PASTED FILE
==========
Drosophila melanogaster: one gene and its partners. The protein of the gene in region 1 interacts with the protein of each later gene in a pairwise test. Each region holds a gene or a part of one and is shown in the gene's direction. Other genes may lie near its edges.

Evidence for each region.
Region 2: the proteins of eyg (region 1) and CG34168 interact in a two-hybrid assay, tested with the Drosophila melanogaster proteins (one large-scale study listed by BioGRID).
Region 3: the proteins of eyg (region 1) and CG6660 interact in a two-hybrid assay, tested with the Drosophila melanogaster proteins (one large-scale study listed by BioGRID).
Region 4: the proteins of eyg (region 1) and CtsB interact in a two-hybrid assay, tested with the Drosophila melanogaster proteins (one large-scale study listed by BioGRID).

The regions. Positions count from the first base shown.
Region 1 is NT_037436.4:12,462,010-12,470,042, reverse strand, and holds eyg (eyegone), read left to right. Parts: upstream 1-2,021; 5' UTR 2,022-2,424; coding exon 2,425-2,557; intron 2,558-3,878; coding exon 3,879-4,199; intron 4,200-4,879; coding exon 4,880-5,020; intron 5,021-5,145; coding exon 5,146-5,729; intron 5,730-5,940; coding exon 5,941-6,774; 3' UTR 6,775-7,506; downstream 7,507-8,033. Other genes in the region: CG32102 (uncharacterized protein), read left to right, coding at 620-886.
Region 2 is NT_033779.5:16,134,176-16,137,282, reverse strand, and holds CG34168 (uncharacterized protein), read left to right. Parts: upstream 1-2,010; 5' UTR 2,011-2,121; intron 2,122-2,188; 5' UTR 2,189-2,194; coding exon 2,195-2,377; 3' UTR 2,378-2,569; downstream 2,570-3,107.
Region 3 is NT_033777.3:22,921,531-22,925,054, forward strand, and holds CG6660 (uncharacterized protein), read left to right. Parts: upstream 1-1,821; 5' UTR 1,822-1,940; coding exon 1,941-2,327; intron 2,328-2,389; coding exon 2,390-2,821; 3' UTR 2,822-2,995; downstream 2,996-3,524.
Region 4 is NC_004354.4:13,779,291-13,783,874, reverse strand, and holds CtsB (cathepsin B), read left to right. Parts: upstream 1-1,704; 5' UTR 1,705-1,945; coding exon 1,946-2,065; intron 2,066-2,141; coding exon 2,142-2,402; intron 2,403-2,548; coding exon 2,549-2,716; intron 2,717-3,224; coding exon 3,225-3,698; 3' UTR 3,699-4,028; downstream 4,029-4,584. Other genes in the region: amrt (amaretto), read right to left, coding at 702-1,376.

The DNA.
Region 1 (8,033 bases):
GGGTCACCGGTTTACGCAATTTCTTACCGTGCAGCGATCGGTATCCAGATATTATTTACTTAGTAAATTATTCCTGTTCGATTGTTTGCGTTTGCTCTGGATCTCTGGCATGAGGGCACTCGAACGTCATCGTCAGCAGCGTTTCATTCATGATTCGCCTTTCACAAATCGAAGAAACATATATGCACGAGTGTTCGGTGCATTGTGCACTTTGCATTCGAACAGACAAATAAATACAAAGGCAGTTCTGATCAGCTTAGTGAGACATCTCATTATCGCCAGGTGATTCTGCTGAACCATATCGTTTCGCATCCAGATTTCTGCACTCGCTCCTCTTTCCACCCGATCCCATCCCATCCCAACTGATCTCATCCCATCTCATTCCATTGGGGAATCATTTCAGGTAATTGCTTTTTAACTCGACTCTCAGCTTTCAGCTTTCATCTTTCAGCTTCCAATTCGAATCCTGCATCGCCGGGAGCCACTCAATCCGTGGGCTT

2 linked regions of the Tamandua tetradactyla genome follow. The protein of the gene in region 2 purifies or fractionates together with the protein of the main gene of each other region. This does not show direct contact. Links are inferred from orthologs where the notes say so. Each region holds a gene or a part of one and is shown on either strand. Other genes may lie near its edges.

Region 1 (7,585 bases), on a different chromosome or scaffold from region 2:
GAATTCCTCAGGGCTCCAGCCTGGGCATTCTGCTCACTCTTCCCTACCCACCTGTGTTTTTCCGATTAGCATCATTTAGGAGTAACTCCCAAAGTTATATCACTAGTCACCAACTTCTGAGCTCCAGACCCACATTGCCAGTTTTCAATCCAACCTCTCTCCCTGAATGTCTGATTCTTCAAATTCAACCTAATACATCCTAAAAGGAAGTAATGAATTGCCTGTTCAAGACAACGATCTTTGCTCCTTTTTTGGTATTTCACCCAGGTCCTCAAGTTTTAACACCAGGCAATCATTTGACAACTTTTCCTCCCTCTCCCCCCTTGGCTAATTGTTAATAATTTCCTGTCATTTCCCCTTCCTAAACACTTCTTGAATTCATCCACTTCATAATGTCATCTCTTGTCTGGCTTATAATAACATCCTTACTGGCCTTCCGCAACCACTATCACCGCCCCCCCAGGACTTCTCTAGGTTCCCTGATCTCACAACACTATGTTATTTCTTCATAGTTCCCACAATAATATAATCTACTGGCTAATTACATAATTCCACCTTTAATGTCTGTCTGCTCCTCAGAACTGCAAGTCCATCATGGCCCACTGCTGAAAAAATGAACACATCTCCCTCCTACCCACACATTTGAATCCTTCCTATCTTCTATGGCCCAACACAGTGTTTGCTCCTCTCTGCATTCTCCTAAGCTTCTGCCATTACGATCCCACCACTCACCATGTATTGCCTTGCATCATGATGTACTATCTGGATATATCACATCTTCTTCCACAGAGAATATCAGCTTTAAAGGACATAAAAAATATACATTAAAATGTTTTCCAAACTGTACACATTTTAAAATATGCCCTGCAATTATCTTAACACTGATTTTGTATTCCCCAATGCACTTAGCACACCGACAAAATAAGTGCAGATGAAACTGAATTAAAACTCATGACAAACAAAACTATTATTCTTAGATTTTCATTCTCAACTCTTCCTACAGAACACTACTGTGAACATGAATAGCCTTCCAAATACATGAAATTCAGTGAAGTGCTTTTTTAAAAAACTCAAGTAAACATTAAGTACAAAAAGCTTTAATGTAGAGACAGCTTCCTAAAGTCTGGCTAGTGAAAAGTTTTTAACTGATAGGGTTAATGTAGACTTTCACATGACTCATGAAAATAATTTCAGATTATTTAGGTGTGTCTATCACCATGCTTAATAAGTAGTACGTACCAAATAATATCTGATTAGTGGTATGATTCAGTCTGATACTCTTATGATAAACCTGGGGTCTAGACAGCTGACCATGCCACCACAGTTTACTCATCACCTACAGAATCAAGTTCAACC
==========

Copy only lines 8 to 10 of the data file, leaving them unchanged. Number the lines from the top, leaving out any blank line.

Region 2 is NT_033779.5:16,134,176-16,137,282, reverse strand, and holds CG34168 (uncharacterized protein), read left to right. Parts: upstream 1-2,010; 5' UTR 2,011-2,121; intron 2,122-2,188; 5' UTR 2,189-2,194; coding exon 2,195-2,377; 3' UTR 2,378-2,569; downstream 2,570-3,107.
Region 3 is NT_033777.3:22,921,531-22,925,054, forward strand, and holds CG6660 (uncharacterized protein), read left to right. Parts: upstream 1-1,821; 5' UTR 1,822-1,940; coding exon 1,941-2,327; intron 2,328-2,389; coding exon 2,390-2,821; 3' UTR 2,822-2,995; downstream 2,996-3,524.
Region 4 is NC_004354.4:13,779,291-13,783,874, reverse strand, and holds CtsB (cathepsin B), read left to right. Parts: upstream 1-1,704; 5' UTR 1,705-1,945; coding exon 1,946-2,065; intron 2,066-2,141; coding exon 2,142-2,402; intron 2,403-2,548; coding exon 2,549-2,716; intron 2,717-3,224; coding exon 3,225-3,698; 3' UTR 3,699-4,028; downstream 4,029-4,584. Other genes in the region: amrt (amaretto), read right to left, coding at 702-1,376.